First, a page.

When the prospects for renewal of the federal education law known as No Child Left Behind (NCLB) blew up during a marathon Congressional hearing a week ago, there was no shortage of ready explanations. But the real, underlying cause is simple: It was Al Shanker’s fault.
Click below to continue...or go here to read the full-length version from The Huffington Post. Shanker, the charismatic former teachers union leader, is known to many for weekly paid columns in the New York Times (and The New Republic) and his embrace of innovative and controversial ideas (national standards, peer review of teachers, charter schools) that were outside the traditional purview of trade unions. Out this month, Shanker’s much-deserved biography, Tough Liberal, helps make clear how he became the darling of so many lawmakers, journalists, and policy wonks - even conservative ones.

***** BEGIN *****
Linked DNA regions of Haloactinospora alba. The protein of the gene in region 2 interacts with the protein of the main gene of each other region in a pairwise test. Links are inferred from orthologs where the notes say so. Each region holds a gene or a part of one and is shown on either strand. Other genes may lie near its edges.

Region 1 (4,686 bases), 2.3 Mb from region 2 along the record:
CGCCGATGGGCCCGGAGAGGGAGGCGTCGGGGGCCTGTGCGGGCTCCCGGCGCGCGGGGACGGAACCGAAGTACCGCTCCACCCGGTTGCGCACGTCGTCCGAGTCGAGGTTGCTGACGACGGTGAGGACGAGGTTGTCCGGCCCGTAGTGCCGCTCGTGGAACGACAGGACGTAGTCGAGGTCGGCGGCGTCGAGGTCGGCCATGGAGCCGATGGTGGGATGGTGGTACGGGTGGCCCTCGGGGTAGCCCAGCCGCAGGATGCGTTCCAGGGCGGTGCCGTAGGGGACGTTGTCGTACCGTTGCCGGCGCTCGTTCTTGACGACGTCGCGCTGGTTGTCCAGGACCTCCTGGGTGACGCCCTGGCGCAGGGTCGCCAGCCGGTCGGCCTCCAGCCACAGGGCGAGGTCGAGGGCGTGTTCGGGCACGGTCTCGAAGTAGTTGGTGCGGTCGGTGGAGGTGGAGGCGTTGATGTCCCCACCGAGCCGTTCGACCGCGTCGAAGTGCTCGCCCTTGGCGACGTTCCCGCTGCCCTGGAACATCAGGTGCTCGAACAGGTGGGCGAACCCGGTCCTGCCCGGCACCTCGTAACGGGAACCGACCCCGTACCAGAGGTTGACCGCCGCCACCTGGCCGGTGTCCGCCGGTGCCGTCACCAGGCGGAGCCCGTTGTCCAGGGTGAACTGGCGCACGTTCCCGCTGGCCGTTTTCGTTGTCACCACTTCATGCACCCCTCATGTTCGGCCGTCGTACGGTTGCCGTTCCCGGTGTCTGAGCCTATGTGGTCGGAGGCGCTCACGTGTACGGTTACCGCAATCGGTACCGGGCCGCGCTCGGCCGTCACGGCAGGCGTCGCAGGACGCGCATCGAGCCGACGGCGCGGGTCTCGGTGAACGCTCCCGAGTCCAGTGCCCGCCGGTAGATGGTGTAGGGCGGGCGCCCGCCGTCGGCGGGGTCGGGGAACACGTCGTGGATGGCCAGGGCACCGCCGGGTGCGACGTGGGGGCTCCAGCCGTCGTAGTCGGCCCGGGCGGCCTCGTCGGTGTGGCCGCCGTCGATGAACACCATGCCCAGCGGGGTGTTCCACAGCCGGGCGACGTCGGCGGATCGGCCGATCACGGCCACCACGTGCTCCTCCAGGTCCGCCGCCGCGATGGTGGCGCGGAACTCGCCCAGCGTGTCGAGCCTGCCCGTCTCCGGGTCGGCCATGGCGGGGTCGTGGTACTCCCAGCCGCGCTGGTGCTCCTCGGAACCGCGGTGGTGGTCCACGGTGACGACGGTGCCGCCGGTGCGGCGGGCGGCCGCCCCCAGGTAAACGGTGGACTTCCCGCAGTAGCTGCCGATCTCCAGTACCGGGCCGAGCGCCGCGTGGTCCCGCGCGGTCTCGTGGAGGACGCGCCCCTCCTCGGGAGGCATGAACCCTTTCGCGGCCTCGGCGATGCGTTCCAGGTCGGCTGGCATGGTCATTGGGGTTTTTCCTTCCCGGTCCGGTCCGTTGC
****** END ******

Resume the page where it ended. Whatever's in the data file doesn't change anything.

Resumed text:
But few of Shanker’s reform-minded ideas were ever adopted. Unionizing the nation’s classroom teachers - directly through the AFT and indirectly through the NEA (which was forced to follow Shanker’s lead) - is his main legacy. And, in going after popular and powerful members like Pelosi and Miller, the NEA and CTA are acting to protect teachers’ interests just like Shanker did.
Not that there’s anything wrong with that. Millions of teachers and their families benefited, and many would argue that schoolchildren did as well. But union advocacy for teachers cuts both for teachers and against change, and regularly requires a show of strength.
During the 1960s and early 1970s, Shanker was so aggressive (and effective) in winning benefits for teachers – through citywide strikes and other actions – that he became the butt of a joke in Woody Allen’s 1973 comedy, Sleeper. In the movie, we learn that, some 200 years into the future, civilization will be destroyed by a madman named Al Shanker who gets hold of a nuclear warhead.
In real life, of course, the fiery union leader didn’t destroy civilization. He just organized the teachers. In so doing, however, Shanker may well have planted land mines in the path of school reform efforts that followed - including, for the time being at least, the renewal of No Child Left Behind.
The opinions expressed in This Week In Education are strictly those of the author(s) and do not reflect the opinions or endorsement of Editorial Projects in Education, or any of its publications.